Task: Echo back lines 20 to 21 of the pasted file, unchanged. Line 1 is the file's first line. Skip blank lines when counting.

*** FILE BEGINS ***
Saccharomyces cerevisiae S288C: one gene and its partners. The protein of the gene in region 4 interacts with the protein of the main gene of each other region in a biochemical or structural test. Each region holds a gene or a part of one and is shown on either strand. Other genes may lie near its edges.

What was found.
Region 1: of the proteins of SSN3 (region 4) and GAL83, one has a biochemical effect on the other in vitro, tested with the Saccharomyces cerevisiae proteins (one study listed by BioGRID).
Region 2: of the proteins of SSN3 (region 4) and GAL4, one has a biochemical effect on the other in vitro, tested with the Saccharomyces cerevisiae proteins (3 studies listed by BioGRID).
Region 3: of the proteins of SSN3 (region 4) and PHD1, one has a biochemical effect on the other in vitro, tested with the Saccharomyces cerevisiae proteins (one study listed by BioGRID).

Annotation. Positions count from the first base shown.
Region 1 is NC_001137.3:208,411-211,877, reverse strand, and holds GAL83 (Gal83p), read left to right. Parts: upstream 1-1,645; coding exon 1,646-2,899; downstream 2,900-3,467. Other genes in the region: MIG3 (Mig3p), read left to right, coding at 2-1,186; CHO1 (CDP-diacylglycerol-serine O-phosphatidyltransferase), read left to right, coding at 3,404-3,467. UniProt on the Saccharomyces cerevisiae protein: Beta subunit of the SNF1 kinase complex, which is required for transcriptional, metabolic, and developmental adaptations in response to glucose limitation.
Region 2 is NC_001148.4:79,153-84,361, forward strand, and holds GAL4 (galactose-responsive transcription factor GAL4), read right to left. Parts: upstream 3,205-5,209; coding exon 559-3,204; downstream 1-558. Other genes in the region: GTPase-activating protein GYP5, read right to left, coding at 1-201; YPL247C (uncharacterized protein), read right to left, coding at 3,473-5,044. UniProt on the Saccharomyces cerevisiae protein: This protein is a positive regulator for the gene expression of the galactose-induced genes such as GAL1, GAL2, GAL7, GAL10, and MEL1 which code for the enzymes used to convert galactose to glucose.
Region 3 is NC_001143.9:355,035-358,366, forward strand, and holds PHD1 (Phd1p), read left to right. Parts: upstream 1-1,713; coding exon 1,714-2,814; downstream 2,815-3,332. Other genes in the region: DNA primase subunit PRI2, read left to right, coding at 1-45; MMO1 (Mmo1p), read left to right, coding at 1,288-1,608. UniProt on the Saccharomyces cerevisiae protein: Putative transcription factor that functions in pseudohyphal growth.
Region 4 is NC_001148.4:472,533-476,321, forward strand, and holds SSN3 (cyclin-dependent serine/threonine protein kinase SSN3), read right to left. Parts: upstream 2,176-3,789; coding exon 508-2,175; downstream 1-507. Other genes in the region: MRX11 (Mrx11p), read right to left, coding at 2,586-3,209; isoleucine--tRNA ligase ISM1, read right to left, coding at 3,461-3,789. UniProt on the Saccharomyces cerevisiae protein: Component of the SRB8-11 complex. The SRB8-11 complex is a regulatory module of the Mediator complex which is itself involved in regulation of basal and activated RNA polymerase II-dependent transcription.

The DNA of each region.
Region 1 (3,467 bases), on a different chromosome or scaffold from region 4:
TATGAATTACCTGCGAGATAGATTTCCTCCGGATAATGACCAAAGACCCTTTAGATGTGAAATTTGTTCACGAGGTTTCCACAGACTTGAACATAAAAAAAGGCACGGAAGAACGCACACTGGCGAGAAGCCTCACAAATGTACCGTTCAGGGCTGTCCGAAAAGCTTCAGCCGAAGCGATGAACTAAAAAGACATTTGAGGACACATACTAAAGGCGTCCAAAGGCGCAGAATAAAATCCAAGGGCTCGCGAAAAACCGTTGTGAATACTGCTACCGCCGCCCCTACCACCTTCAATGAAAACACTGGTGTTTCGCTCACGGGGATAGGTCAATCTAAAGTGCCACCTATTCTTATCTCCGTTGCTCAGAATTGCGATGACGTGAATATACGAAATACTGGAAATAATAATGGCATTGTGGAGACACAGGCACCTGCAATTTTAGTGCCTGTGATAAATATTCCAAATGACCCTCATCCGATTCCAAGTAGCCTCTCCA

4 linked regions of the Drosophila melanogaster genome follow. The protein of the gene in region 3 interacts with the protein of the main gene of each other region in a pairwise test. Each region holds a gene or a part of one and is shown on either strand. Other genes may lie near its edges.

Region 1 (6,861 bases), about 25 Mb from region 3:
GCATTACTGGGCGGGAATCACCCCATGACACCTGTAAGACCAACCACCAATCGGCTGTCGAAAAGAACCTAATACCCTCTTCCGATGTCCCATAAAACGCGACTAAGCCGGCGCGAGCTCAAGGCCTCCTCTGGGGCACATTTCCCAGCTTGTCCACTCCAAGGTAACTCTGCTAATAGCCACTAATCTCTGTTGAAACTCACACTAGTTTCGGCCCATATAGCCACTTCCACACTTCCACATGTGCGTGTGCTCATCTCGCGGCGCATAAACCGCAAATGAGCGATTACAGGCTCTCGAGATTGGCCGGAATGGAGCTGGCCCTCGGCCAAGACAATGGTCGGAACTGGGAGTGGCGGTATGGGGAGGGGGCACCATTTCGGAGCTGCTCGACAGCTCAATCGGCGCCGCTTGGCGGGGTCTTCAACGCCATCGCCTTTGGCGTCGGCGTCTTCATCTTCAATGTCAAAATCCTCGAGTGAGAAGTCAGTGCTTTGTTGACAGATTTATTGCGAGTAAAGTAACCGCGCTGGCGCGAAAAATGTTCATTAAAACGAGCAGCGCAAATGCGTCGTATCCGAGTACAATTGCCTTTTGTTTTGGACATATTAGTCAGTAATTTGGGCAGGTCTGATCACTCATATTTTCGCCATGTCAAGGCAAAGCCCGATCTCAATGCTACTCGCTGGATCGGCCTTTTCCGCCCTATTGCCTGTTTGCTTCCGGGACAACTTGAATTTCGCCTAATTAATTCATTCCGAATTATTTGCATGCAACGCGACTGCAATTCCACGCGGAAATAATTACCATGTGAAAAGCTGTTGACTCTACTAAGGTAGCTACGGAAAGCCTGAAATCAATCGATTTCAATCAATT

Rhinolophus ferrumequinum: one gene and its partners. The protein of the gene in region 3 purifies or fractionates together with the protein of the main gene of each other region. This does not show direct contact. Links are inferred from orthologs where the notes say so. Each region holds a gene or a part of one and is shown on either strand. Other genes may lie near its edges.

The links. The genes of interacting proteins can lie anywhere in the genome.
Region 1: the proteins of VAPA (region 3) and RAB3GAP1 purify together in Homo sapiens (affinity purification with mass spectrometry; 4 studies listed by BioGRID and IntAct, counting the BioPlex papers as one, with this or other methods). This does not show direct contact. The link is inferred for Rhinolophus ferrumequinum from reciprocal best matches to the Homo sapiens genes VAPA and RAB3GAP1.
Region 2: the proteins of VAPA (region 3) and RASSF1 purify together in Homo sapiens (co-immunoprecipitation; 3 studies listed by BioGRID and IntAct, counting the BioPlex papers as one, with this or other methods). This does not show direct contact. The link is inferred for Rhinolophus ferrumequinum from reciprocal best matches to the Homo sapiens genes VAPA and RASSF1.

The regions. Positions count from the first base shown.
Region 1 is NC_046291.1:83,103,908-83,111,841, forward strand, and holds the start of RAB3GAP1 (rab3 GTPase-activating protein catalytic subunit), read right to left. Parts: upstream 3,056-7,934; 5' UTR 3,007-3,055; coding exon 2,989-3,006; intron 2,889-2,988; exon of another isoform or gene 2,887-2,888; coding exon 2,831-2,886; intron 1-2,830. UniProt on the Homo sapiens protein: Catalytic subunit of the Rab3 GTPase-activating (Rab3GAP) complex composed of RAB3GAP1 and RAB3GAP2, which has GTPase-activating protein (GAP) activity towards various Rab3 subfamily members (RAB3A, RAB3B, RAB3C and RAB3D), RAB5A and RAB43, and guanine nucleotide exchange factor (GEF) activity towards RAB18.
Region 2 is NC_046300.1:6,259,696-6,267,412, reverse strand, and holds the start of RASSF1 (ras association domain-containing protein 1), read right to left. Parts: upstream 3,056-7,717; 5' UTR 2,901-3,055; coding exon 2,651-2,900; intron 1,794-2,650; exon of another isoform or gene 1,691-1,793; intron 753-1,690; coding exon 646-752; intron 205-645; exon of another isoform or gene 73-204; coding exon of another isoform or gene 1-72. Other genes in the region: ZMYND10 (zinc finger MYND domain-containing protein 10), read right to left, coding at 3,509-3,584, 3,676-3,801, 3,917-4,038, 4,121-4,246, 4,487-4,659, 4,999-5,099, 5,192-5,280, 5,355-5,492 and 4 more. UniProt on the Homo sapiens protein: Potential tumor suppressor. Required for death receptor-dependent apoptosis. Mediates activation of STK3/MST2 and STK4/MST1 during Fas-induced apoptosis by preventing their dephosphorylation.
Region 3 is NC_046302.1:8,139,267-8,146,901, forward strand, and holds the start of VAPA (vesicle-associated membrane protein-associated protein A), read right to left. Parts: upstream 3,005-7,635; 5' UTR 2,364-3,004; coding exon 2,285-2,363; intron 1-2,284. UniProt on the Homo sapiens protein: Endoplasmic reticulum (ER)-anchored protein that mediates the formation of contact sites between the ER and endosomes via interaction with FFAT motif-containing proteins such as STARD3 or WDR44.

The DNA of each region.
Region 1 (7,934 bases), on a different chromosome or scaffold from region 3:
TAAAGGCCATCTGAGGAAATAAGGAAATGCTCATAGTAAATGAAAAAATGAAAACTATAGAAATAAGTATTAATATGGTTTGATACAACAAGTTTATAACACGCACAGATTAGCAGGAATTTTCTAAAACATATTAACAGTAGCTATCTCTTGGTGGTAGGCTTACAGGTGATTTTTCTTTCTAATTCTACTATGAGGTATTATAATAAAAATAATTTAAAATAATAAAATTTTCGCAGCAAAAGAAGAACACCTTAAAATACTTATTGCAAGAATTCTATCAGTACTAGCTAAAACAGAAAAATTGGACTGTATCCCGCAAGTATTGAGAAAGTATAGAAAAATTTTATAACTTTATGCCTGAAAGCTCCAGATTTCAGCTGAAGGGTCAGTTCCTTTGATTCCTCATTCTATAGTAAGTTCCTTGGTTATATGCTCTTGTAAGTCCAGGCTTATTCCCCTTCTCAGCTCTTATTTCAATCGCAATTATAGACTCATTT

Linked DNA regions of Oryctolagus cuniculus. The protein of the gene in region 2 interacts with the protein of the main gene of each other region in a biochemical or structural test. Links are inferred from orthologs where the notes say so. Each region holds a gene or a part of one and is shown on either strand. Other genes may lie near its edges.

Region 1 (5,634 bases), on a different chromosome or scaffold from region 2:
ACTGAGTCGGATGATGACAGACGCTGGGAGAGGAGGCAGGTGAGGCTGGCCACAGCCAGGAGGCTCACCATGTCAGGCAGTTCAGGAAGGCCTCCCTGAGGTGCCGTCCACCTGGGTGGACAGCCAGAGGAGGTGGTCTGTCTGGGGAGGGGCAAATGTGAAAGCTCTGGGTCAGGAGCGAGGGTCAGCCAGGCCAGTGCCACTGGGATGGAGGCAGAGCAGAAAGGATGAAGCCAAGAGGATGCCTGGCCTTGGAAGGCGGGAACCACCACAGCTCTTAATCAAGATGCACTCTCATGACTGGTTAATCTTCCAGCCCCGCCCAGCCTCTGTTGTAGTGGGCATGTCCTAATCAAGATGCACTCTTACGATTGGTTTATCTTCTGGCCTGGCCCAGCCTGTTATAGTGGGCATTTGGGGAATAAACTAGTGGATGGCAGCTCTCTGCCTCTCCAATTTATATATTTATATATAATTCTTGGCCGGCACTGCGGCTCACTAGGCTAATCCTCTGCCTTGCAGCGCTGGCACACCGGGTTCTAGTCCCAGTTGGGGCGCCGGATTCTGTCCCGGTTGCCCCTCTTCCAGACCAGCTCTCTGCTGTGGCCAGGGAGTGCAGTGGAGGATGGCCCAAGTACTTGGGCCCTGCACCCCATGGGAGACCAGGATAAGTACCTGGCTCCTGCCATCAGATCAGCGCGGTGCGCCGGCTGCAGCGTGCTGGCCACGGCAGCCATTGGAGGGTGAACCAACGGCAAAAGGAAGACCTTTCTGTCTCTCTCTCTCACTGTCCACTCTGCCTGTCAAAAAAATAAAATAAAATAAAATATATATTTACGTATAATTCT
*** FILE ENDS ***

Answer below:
Region 2: the proteins of VAPA (region 3) and RASSF1 purify together in Homo sapiens (co-immunoprecipitation; 3 studies listed by BioGRID and IntAct, counting the BioPlex papers as one, with this or other methods). This does not show direct contact. The link is inferred for Rhinolophus ferrumequinum from reciprocal best matches to the Homo sapiens genes VAPA and RASSF1.

The regions. Positions count from the first base shown.